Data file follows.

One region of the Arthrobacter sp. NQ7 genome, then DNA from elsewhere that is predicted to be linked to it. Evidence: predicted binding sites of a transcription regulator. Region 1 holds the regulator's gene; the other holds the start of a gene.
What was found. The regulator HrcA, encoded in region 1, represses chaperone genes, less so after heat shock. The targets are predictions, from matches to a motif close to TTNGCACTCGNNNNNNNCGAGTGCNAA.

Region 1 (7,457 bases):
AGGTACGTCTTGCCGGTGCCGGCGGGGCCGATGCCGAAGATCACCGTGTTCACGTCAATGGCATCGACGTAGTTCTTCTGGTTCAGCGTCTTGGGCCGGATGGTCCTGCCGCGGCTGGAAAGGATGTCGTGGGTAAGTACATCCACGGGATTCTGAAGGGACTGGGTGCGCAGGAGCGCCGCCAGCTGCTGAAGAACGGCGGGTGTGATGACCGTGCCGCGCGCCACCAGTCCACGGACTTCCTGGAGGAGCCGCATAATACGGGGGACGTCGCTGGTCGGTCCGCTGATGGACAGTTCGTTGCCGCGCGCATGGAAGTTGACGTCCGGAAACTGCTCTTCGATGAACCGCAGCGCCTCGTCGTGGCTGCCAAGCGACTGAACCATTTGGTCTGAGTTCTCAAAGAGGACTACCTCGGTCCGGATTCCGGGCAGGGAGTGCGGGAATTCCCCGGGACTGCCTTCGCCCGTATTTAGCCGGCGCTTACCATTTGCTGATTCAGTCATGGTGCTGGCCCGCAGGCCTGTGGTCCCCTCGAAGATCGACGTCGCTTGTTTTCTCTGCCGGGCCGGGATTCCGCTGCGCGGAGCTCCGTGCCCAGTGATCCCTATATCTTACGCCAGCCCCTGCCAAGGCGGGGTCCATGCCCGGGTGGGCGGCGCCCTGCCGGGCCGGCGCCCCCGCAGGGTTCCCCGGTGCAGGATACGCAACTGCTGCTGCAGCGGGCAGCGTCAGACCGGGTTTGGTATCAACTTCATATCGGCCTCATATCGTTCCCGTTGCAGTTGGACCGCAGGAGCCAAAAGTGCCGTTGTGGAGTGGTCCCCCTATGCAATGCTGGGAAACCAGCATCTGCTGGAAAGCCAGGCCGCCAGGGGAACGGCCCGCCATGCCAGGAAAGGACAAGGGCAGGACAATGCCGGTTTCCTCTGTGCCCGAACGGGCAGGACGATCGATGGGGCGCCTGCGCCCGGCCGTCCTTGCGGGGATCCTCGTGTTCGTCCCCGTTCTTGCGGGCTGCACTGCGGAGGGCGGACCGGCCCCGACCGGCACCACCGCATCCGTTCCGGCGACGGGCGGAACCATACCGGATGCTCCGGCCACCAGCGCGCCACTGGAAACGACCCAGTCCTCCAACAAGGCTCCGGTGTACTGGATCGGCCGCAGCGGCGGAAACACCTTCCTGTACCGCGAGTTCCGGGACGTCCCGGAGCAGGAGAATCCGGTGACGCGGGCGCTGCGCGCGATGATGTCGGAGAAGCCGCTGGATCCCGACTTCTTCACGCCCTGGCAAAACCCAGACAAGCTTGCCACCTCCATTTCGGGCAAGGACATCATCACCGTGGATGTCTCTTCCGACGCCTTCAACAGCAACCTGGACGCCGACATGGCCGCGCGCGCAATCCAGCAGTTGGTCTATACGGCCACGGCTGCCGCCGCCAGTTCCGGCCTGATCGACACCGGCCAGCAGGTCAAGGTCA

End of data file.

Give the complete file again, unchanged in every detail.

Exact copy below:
One region of the Arthrobacter sp. NQ7 genome, then DNA from elsewhere that is predicted to be linked to it. Evidence: predicted binding sites of a transcription regulator. Region 1 holds the regulator's gene; the other holds the start of a gene.
What was found. The regulator HrcA, encoded in region 1, represses chaperone genes, less so after heat shock. The targets are predictions, from matches to a motif close to TTNGCACTCGNNNNNNNCGAGTGCNAA.

Region 1 (7,457 bases):
AGGTACGTCTTGCCGGTGCCGGCGGGGCCGATGCCGAAGATCACCGTGTTCACGTCAATGGCATCGACGTAGTTCTTCTGGTTCAGCGTCTTGGGCCGGATGGTCCTGCCGCGGCTGGAAAGGATGTCGTGGGTAAGTACATCCACGGGATTCTGAAGGGACTGGGTGCGCAGGAGCGCCGCCAGCTGCTGAAGAACGGCGGGTGTGATGACCGTGCCGCGCGCCACCAGTCCACGGACTTCCTGGAGGAGCCGCATAATACGGGGGACGTCGCTGGTCGGTCCGCTGATGGACAGTTCGTTGCCGCGCGCATGGAAGTTGACGTCCGGAAACTGCTCTTCGATGAACCGCAGCGCCTCGTCGTGGCTGCCAAGCGACTGAACCATTTGGTCTGAGTTCTCAAAGAGGACTACCTCGGTCCGGATTCCGGGCAGGGAGTGCGGGAATTCCCCGGGACTGCCTTCGCCCGTATTTAGCCGGCGCTTACCATTTGCTGATTCAGTCATGGTGCTGGCCCGCAGGCCTGTGGTCCCCTCGAAGATCGACGTCGCTTGTTTTCTCTGCCGGGCCGGGATTCCGCTGCGCGGAGCTCCGTGCCCAGTGATCCCTATATCTTACGCCAGCCCCTGCCAAGGCGGGGTCCATGCCCGGGTGGGCGGCGCCCTGCCGGGCCGGCGCCCCCGCAGGGTTCCCCGGTGCAGGATACGCAACTGCTGCTGCAGCGGGCAGCGTCAGACCGGGTTTGGTATCAACTTCATATCGGCCTCATATCGTTCCCGTTGCAGTTGGACCGCAGGAGCCAAAAGTGCCGTTGTGGAGTGGTCCCCCTATGCAATGCTGGGAAACCAGCATCTGCTGGAAAGCCAGGCCGCCAGGGGAACGGCCCGCCATGCCAGGAAAGGACAAGGGCAGGACAATGCCGGTTTCCTCTGTGCCCGAACGGGCAGGACGATCGATGGGGCGCCTGCGCCCGGCCGTCCTTGCGGGGATCCTCGTGTTCGTCCCCGTTCTTGCGGGCTGCACTGCGGAGGGCGGACCGGCCCCGACCGGCACCACCGCATCCGTTCCGGCGACGGGCGGAACCATACCGGATGCTCCGGCCACCAGCGCGCCACTGGAAACGACCCAGTCCTCCAACAAGGCTCCGGTGTACTGGATCGGCCGCAGCGGCGGAAACACCTTCCTGTACCGCGAGTTCCGGGACGTCCCGGAGCAGGAGAATCCGGTGACGCGGGCGCTGCGCGCGATGATGTCGGAGAAGCCGCTGGATCCCGACTTCTTCACGCCCTGGCAAAACCCAGACAAGCTTGCCACCTCCATTTCGGGCAAGGACATCATCACCGTGGATGTCTCTTCCGACGCCTTCAACAGCAACCTGGACGCCGACATGGCCGCGCGCGCAATCCAGCAGTTGGTCTATACGGCCACGGCTGCCGCCGCCAGTTCCGGCCTGATCGACACCGGCCAGCAGGTCAAGGTCA